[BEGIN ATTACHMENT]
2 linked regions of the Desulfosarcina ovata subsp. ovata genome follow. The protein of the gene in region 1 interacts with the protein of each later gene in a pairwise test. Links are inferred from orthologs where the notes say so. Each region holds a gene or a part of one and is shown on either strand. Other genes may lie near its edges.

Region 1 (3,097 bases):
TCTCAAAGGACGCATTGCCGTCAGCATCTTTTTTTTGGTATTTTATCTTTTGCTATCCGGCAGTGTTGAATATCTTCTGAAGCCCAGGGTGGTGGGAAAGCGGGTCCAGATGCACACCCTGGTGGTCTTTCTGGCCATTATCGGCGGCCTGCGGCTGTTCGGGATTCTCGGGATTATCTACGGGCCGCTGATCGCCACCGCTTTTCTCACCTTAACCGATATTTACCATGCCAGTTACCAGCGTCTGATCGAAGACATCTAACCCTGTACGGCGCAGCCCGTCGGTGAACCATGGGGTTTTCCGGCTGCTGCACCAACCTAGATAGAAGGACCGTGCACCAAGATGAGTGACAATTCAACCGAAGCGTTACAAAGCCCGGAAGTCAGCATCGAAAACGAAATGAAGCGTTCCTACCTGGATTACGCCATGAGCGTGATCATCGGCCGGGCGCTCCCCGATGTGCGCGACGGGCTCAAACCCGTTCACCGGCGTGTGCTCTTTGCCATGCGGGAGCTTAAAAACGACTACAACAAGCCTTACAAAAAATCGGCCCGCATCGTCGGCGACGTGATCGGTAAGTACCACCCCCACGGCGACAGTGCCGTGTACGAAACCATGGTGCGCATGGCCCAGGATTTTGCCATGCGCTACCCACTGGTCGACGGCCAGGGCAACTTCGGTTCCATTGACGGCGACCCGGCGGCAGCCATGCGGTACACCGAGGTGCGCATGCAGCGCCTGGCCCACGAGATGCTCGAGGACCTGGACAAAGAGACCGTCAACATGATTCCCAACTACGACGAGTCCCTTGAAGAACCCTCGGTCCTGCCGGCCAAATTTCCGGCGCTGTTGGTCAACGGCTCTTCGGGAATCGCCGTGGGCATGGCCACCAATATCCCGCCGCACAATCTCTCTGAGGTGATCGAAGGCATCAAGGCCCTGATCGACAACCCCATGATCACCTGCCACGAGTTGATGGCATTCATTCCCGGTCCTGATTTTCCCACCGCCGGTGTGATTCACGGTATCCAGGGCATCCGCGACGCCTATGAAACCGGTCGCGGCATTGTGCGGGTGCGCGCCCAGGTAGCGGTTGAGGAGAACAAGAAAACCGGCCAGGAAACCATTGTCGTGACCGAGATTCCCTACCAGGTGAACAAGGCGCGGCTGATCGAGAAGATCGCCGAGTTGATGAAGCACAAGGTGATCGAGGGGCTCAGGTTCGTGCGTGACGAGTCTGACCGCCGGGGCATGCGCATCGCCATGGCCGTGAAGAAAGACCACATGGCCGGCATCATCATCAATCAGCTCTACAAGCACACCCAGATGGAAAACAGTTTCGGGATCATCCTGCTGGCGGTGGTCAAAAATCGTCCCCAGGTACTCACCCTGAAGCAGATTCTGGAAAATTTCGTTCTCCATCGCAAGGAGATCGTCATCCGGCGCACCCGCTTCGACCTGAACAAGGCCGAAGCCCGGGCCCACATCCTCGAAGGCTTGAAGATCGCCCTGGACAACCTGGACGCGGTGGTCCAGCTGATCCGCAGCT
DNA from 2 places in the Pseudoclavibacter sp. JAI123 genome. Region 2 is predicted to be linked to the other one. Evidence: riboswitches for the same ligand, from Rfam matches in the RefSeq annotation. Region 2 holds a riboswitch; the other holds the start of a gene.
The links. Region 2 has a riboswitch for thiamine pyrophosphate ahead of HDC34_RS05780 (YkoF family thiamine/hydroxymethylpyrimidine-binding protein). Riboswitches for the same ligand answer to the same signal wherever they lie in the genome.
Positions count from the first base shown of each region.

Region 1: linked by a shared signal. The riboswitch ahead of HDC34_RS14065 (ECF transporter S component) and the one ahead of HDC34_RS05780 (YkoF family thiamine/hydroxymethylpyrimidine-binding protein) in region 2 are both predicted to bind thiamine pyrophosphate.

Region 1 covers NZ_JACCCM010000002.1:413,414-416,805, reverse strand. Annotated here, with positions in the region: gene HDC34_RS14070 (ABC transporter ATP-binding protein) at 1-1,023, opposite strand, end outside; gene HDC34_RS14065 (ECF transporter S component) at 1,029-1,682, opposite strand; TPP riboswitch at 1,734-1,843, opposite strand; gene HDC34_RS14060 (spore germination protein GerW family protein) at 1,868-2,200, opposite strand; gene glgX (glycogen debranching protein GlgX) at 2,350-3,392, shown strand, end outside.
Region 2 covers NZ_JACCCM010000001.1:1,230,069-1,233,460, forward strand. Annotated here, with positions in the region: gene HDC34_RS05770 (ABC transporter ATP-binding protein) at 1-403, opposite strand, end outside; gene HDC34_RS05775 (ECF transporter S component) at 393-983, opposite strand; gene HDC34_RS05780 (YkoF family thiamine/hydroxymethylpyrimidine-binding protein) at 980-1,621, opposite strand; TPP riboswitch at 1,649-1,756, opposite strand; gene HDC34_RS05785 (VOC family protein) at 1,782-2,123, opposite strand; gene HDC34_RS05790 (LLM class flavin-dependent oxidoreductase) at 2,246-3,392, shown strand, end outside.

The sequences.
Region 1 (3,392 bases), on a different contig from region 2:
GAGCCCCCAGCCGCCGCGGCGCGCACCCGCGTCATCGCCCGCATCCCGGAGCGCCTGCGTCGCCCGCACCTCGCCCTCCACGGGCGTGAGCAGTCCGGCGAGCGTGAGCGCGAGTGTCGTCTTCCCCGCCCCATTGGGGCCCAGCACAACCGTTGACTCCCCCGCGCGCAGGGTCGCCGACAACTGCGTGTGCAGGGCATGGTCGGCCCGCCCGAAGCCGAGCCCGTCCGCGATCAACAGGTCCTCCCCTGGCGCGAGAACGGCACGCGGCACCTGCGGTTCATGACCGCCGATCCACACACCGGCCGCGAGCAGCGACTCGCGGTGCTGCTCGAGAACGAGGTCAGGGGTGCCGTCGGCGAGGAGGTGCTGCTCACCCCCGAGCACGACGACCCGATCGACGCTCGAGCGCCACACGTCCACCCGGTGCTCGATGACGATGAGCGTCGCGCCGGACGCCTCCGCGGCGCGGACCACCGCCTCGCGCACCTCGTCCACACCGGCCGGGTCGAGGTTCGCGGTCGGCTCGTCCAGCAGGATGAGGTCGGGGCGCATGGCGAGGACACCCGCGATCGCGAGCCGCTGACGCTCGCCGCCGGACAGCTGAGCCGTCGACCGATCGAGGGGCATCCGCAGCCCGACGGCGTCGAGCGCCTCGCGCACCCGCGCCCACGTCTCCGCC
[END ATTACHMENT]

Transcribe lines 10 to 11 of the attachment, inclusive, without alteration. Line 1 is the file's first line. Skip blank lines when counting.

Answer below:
The sequences.
Region 1 (3,392 bases), on a different contig from region 2: